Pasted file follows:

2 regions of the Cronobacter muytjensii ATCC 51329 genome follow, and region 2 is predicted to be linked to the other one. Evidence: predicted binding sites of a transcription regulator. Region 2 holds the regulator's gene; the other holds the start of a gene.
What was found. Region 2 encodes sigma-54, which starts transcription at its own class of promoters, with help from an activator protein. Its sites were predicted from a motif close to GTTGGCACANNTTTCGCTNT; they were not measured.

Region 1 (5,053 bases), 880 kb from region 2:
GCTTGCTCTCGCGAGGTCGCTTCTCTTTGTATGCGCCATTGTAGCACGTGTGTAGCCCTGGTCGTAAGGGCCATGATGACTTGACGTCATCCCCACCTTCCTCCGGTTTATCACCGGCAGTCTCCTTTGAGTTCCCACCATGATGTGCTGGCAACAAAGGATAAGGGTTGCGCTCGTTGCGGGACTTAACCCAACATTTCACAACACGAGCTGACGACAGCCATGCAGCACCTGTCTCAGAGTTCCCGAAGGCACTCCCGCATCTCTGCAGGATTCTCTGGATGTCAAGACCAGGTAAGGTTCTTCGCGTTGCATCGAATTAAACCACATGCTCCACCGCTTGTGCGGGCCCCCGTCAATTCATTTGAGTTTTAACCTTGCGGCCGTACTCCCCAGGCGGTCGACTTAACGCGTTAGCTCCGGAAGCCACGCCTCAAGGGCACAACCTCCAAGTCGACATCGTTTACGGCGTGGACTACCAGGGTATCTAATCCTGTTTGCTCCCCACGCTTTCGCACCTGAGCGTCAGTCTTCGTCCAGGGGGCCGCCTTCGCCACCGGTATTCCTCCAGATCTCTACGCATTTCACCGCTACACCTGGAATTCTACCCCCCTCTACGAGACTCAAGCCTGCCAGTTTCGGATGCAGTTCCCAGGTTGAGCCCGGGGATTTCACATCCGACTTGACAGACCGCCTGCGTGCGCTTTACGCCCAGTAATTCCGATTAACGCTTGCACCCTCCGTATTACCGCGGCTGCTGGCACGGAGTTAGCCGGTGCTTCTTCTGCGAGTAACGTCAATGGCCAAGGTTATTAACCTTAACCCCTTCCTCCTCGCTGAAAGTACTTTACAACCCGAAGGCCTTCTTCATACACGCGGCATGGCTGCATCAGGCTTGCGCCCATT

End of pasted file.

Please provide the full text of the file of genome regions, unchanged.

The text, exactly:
2 regions of the Cronobacter muytjensii ATCC 51329 genome follow, and region 2 is predicted to be linked to the other one. Evidence: predicted binding sites of a transcription regulator. Region 2 holds the regulator's gene; the other holds the start of a gene.
What was found. Region 2 encodes sigma-54, which starts transcription at its own class of promoters, with help from an activator protein. Its sites were predicted from a motif close to GTTGGCACANNTTTCGCTNT; they were not measured.

Region 1 (5,053 bases), 880 kb from region 2:
GCTTGCTCTCGCGAGGTCGCTTCTCTTTGTATGCGCCATTGTAGCACGTGTGTAGCCCTGGTCGTAAGGGCCATGATGACTTGACGTCATCCCCACCTTCCTCCGGTTTATCACCGGCAGTCTCCTTTGAGTTCCCACCATGATGTGCTGGCAACAAAGGATAAGGGTTGCGCTCGTTGCGGGACTTAACCCAACATTTCACAACACGAGCTGACGACAGCCATGCAGCACCTGTCTCAGAGTTCCCGAAGGCACTCCCGCATCTCTGCAGGATTCTCTGGATGTCAAGACCAGGTAAGGTTCTTCGCGTTGCATCGAATTAAACCACATGCTCCACCGCTTGTGCGGGCCCCCGTCAATTCATTTGAGTTTTAACCTTGCGGCCGTACTCCCCAGGCGGTCGACTTAACGCGTTAGCTCCGGAAGCCACGCCTCAAGGGCACAACCTCCAAGTCGACATCGTTTACGGCGTGGACTACCAGGGTATCTAATCCTGTTTGCTCCCCACGCTTTCGCACCTGAGCGTCAGTCTTCGTCCAGGGGGCCGCCTTCGCCACCGGTATTCCTCCAGATCTCTACGCATTTCACCGCTACACCTGGAATTCTACCCCCCTCTACGAGACTCAAGCCTGCCAGTTTCGGATGCAGTTCCCAGGTTGAGCCCGGGGATTTCACATCCGACTTGACAGACCGCCTGCGTGCGCTTTACGCCCAGTAATTCCGATTAACGCTTGCACCCTCCGTATTACCGCGGCTGCTGGCACGGAGTTAGCCGGTGCTTCTTCTGCGAGTAACGTCAATGGCCAAGGTTATTAACCTTAACCCCTTCCTCCTCGCTGAAAGTACTTTACAACCCGAAGGCCTTCTTCATACACGCGGCATGGCTGCATCAGGCTTGCGCCCATT